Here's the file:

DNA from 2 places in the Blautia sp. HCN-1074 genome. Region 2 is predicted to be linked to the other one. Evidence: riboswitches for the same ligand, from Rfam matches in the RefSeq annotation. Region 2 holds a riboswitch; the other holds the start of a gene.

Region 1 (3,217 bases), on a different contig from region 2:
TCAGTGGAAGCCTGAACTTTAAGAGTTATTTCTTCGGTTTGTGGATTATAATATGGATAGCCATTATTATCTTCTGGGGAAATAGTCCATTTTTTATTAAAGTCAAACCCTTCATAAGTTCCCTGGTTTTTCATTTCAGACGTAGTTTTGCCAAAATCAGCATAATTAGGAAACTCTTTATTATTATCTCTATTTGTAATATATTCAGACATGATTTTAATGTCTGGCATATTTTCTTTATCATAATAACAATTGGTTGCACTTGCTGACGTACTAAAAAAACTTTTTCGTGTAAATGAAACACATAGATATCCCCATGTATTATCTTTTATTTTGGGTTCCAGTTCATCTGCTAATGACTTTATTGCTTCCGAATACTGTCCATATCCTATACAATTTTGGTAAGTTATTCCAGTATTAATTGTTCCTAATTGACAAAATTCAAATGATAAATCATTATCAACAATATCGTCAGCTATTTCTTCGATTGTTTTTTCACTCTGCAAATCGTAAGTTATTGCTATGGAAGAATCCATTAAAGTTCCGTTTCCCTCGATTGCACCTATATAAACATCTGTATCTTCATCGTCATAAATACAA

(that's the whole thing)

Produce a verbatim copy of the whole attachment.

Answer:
DNA from 2 places in the Blautia sp. HCN-1074 genome. Region 2 is predicted to be linked to the other one. Evidence: riboswitches for the same ligand, from Rfam matches in the RefSeq annotation. Region 2 holds a riboswitch; the other holds the start of a gene.

Region 1 (3,217 bases), on a different contig from region 2:
TCAGTGGAAGCCTGAACTTTAAGAGTTATTTCTTCGGTTTGTGGATTATAATATGGATAGCCATTATTATCTTCTGGGGAAATAGTCCATTTTTTATTAAAGTCAAACCCTTCATAAGTTCCCTGGTTTTTCATTTCAGACGTAGTTTTGCCAAAATCAGCATAATTAGGAAACTCTTTATTATTATCTCTATTTGTAATATATTCAGACATGATTTTAATGTCTGGCATATTTTCTTTATCATAATAACAATTGGTTGCACTTGCTGACGTACTAAAAAAACTTTTTCGTGTAAATGAAACACATAGATATCCCCATGTATTATCTTTTATTTTGGGTTCCAGTTCATCTGCTAATGACTTTATTGCTTCCGAATACTGTCCATATCCTATACAATTTTGGTAAGTTATTCCAGTATTAATTGTTCCTAATTGACAAAATTCAAATGATAAATCATTATCAACAATATCGTCAGCTATTTCTTCGATTGTTTTTTCACTCTGCAAATCGTAAGTTATTGCTATGGAAGAATCCATTAAAGTTCCGTTTCCCTCGATTGCACCTATATAAACATCTGTATCTTCATCGTCATAAATACAA